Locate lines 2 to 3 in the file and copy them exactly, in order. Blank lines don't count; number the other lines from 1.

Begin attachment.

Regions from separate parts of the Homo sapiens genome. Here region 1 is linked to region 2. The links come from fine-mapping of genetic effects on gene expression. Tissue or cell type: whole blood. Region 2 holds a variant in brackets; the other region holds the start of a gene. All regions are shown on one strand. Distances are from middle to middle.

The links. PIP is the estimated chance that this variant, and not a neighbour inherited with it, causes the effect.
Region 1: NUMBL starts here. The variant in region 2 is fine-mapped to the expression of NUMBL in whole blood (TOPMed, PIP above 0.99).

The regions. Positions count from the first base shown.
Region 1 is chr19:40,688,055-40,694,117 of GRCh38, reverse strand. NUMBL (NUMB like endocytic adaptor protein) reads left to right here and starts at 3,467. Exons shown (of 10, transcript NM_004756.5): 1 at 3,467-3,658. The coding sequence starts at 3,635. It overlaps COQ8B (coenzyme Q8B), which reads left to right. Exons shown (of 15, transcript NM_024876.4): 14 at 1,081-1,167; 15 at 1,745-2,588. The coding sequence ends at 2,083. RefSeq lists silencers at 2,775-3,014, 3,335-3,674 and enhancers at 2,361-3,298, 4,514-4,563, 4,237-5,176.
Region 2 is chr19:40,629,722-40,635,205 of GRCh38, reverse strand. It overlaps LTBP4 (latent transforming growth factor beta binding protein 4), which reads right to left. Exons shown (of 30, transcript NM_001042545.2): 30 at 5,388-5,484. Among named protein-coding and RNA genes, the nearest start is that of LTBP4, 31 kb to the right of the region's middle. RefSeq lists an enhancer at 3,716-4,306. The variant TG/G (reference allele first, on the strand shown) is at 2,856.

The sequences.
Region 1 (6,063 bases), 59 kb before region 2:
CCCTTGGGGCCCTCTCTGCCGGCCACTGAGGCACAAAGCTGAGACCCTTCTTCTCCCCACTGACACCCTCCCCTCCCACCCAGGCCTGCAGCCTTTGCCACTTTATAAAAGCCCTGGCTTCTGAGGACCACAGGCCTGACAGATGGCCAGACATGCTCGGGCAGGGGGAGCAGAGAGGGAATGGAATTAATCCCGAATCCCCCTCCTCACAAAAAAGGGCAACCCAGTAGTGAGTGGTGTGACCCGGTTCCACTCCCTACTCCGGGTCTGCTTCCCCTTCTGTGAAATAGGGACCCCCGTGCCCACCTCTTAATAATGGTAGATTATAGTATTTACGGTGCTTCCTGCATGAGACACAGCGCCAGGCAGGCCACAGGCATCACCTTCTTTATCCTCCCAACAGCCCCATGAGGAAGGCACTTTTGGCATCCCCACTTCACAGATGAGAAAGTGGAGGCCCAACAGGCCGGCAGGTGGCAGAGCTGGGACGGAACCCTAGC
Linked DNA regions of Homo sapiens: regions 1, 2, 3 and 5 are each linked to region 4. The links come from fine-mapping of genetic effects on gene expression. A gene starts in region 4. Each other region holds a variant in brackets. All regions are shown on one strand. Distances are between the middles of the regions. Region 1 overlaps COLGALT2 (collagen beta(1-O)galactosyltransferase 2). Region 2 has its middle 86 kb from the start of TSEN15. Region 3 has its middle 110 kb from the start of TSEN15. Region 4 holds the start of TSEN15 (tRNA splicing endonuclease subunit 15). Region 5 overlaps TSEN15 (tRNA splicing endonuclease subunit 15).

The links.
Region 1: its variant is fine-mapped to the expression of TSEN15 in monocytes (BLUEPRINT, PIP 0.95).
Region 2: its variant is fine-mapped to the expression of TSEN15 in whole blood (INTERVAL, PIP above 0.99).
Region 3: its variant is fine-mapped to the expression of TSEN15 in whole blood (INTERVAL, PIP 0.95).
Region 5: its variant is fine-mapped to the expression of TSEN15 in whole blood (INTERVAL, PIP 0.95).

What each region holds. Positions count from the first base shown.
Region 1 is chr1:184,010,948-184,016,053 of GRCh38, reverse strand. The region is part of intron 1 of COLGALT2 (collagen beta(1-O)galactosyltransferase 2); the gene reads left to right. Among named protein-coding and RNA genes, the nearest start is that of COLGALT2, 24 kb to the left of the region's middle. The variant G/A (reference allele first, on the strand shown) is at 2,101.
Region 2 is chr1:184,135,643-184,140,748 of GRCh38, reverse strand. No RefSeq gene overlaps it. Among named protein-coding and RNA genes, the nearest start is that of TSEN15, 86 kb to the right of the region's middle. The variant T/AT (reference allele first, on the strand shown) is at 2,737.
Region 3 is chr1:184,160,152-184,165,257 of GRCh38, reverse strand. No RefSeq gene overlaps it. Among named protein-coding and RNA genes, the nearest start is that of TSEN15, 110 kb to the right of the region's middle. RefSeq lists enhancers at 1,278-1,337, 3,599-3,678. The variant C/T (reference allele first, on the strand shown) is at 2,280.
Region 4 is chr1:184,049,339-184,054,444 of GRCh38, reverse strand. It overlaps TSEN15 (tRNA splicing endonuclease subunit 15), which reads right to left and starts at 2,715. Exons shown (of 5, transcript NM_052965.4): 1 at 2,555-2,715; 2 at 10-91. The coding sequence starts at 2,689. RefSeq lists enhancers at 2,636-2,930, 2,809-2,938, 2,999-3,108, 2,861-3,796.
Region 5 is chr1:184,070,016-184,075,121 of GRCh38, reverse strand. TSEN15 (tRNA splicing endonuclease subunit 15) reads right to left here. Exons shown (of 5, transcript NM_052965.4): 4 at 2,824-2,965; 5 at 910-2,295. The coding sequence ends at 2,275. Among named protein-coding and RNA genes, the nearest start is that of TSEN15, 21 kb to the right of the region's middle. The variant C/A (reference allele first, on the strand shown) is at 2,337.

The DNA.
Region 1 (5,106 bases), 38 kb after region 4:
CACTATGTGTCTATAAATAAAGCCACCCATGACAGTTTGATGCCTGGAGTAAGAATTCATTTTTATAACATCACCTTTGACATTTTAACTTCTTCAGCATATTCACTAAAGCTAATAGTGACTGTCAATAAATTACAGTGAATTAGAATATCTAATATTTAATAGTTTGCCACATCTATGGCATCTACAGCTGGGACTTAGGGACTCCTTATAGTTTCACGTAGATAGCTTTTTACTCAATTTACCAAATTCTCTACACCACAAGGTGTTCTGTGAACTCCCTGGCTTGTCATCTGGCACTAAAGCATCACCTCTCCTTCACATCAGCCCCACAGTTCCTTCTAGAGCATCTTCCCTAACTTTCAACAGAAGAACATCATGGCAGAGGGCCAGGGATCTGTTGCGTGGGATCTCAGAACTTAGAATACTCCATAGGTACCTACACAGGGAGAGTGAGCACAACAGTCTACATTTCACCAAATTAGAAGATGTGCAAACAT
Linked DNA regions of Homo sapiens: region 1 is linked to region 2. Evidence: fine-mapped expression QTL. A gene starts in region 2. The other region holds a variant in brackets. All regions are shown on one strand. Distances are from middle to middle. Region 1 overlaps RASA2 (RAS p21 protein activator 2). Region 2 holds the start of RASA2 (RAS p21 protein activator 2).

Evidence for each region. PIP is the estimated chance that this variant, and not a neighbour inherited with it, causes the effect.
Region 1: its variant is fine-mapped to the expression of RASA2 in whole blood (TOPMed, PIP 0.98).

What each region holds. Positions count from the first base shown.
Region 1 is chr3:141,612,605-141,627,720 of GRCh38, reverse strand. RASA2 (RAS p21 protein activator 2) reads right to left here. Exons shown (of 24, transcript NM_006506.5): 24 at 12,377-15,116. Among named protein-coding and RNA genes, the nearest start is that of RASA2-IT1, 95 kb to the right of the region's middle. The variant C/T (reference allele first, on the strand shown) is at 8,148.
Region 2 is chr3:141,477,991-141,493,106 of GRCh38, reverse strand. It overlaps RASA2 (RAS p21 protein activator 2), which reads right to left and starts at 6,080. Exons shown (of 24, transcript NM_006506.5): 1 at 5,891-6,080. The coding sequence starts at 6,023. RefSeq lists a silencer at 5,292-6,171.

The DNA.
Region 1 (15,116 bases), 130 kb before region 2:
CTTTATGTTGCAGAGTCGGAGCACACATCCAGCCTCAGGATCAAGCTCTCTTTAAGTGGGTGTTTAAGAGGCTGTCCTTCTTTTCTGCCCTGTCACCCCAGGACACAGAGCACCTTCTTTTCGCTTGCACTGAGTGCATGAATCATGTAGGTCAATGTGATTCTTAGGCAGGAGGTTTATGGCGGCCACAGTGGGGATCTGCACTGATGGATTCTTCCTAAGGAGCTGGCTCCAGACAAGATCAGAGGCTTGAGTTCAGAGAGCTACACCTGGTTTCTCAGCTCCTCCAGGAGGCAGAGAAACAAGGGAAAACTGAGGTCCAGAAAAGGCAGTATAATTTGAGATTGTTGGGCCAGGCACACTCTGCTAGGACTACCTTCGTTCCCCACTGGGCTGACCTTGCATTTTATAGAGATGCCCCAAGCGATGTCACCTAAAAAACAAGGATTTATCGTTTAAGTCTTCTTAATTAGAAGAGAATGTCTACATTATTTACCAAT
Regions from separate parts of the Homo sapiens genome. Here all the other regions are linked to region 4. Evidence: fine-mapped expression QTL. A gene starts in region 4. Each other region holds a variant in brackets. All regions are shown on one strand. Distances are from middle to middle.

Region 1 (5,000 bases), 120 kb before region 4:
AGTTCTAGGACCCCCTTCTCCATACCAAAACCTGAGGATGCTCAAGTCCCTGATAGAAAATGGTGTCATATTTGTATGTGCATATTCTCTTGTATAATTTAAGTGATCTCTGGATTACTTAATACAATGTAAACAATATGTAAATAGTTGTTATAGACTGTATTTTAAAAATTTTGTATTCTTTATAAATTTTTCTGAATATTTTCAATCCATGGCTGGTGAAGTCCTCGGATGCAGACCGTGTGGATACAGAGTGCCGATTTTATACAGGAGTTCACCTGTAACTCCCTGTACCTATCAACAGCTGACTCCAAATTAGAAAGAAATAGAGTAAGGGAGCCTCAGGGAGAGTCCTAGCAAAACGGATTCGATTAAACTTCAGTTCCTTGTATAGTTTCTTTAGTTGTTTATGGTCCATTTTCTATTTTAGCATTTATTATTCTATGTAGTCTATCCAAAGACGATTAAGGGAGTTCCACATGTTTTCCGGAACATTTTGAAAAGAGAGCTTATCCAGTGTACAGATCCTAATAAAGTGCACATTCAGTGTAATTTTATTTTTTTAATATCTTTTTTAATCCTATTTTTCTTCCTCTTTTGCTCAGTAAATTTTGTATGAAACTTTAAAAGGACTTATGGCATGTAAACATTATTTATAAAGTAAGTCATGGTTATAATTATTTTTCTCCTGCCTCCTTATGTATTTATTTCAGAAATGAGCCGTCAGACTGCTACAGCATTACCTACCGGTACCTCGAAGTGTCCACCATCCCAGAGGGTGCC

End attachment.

The links. PIP is the estimated chance that this variant, and not a neighbour inherited with it, causes the effect.
Region 1: NUMBL starts here. The variant in region 2 is fine-mapped to the expression of NUMBL in whole blood (TOPMed, PIP above 0.99).